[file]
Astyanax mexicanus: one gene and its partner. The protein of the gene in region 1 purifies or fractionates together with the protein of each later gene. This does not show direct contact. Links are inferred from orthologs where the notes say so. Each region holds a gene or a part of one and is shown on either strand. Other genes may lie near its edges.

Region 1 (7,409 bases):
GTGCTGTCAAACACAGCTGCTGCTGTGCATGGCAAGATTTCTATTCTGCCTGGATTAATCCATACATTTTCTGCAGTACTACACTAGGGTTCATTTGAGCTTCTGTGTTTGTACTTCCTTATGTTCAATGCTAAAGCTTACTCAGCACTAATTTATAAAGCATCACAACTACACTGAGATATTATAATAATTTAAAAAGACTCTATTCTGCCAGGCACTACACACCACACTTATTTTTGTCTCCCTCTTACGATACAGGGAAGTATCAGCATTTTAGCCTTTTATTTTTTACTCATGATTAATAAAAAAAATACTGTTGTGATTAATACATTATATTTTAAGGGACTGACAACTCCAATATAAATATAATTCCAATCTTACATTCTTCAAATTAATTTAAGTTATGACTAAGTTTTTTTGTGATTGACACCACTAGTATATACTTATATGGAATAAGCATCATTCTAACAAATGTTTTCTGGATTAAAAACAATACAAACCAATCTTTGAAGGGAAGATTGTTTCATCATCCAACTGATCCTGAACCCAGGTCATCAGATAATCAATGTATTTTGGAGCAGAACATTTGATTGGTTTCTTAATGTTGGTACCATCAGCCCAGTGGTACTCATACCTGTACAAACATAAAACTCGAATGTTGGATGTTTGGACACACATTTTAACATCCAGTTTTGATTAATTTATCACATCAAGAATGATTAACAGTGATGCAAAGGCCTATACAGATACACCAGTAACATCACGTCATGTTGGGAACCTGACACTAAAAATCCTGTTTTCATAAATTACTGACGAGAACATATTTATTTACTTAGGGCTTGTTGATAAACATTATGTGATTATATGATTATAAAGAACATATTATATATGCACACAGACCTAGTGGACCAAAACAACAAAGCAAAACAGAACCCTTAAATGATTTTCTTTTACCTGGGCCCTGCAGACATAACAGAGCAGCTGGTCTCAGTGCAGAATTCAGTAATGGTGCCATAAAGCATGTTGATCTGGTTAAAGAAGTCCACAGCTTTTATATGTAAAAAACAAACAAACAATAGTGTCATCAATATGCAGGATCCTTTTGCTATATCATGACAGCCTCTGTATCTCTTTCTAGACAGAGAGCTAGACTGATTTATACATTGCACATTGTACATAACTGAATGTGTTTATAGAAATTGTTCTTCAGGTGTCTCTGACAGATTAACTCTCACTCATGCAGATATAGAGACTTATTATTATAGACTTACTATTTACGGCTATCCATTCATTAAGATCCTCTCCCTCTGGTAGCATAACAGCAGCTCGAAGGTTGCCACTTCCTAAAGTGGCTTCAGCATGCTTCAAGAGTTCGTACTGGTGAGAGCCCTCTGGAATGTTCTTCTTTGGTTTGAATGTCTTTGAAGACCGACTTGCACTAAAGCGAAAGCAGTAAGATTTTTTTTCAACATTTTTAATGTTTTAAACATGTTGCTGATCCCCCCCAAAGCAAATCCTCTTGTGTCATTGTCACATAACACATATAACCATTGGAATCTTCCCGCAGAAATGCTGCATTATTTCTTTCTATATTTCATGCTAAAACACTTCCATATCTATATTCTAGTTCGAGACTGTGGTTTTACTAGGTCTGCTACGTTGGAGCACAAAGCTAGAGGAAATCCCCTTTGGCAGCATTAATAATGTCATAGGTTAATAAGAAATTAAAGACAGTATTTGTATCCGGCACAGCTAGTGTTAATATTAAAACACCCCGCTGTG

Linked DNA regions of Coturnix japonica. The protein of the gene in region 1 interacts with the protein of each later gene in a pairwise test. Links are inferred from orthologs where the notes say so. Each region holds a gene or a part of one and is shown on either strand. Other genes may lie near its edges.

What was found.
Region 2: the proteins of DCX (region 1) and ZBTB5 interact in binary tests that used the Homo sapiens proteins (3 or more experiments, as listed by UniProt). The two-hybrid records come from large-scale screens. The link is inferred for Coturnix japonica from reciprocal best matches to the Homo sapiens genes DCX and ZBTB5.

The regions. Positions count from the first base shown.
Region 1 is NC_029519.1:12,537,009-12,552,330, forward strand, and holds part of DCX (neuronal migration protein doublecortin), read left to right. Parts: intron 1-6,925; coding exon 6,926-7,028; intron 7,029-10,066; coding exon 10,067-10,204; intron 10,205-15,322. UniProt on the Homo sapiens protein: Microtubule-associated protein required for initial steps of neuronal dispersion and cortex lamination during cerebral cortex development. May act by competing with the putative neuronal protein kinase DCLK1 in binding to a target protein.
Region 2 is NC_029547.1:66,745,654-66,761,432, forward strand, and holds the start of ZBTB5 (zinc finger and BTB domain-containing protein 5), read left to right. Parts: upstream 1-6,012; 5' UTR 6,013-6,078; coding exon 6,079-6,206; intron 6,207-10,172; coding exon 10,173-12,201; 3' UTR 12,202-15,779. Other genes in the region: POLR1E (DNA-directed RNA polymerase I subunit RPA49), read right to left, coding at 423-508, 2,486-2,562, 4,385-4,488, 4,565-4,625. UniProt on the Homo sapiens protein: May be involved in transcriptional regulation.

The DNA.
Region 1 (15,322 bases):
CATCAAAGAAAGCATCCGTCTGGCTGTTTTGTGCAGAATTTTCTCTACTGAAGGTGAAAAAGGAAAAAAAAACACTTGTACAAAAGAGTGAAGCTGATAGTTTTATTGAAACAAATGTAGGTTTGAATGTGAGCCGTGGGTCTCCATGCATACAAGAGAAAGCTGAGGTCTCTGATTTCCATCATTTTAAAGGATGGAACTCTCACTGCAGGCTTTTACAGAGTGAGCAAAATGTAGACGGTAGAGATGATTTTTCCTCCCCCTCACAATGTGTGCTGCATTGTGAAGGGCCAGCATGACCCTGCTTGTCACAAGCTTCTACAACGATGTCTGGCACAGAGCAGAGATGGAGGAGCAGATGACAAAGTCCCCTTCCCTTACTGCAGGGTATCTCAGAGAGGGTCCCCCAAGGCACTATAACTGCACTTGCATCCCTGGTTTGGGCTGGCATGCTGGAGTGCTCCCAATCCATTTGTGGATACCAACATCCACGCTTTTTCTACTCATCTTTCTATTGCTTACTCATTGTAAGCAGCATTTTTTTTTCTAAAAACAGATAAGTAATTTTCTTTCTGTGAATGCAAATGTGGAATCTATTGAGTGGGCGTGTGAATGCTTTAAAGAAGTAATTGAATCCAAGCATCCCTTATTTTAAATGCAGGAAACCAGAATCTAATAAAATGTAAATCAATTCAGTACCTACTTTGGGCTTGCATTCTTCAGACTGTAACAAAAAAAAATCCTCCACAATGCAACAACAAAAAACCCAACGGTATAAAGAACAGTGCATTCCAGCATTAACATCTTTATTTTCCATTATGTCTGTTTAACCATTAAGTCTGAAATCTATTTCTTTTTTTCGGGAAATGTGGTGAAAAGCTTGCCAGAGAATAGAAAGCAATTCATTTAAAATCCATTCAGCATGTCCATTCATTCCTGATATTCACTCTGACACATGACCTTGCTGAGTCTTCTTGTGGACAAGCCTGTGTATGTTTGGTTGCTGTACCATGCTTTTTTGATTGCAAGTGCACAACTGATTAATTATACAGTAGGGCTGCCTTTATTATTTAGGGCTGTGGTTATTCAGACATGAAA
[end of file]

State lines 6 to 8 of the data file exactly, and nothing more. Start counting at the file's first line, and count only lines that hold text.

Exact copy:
Region 2: the proteins of DCX (region 1) and ZBTB5 interact in binary tests that used the Homo sapiens proteins (3 or more experiments, as listed by UniProt). The two-hybrid records come from large-scale screens. The link is inferred for Coturnix japonica from reciprocal best matches to the Homo sapiens genes DCX and ZBTB5.

The regions. Positions count from the first base shown.
Region 1 is NC_029519.1:12,537,009-12,552,330, forward strand, and holds part of DCX (neuronal migration protein doublecortin), read left to right. Parts: intron 1-6,925; coding exon 6,926-7,028; intron 7,029-10,066; coding exon 10,067-10,204; intron 10,205-15,322. UniProt on the Homo sapiens protein: Microtubule-associated protein required for initial steps of neuronal dispersion and cortex lamination during cerebral cortex development. May act by competing with the putative neuronal protein kinase DCLK1 in binding to a target protein.